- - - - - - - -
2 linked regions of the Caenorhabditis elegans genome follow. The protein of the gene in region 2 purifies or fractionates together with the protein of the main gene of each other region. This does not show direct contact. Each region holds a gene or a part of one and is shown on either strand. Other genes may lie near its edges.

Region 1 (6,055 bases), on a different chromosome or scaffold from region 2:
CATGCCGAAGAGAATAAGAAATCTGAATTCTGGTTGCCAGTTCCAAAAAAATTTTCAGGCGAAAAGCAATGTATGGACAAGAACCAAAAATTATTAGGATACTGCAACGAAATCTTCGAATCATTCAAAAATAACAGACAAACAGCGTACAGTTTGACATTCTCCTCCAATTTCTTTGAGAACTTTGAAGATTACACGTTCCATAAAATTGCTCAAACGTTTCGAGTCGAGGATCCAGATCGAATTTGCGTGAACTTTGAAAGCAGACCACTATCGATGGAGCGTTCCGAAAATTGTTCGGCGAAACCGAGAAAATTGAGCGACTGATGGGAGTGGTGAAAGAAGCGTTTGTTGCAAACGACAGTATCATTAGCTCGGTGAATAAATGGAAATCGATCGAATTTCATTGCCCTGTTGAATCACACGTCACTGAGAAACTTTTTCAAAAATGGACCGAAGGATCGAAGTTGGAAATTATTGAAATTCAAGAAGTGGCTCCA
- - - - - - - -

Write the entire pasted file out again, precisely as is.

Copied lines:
2 linked regions of the Caenorhabditis elegans genome follow. The protein of the gene in region 2 purifies or fractionates together with the protein of the main gene of each other region. This does not show direct contact. Each region holds a gene or a part of one and is shown on either strand. Other genes may lie near its edges.

Region 1 (6,055 bases), on a different chromosome or scaffold from region 2:
CATGCCGAAGAGAATAAGAAATCTGAATTCTGGTTGCCAGTTCCAAAAAAATTTTCAGGCGAAAAGCAATGTATGGACAAGAACCAAAAATTATTAGGATACTGCAACGAAATCTTCGAATCATTCAAAAATAACAGACAAACAGCGTACAGTTTGACATTCTCCTCCAATTTCTTTGAGAACTTTGAAGATTACACGTTCCATAAAATTGCTCAAACGTTTCGAGTCGAGGATCCAGATCGAATTTGCGTGAACTTTGAAAGCAGACCACTATCGATGGAGCGTTCCGAAAATTGTTCGGCGAAACCGAGAAAATTGAGCGACTGATGGGAGTGGTGAAAGAAGCGTTTGTTGCAAACGACAGTATCATTAGCTCGGTGAATAAATGGAAATCGATCGAATTTCATTGCCCTGTTGAATCACACGTCACTGAGAAACTTTTTCAAAAATGGACCGAAGGATCGAAGTTGGAAATTATTGAAATTCAAGAAGTGGCTCCA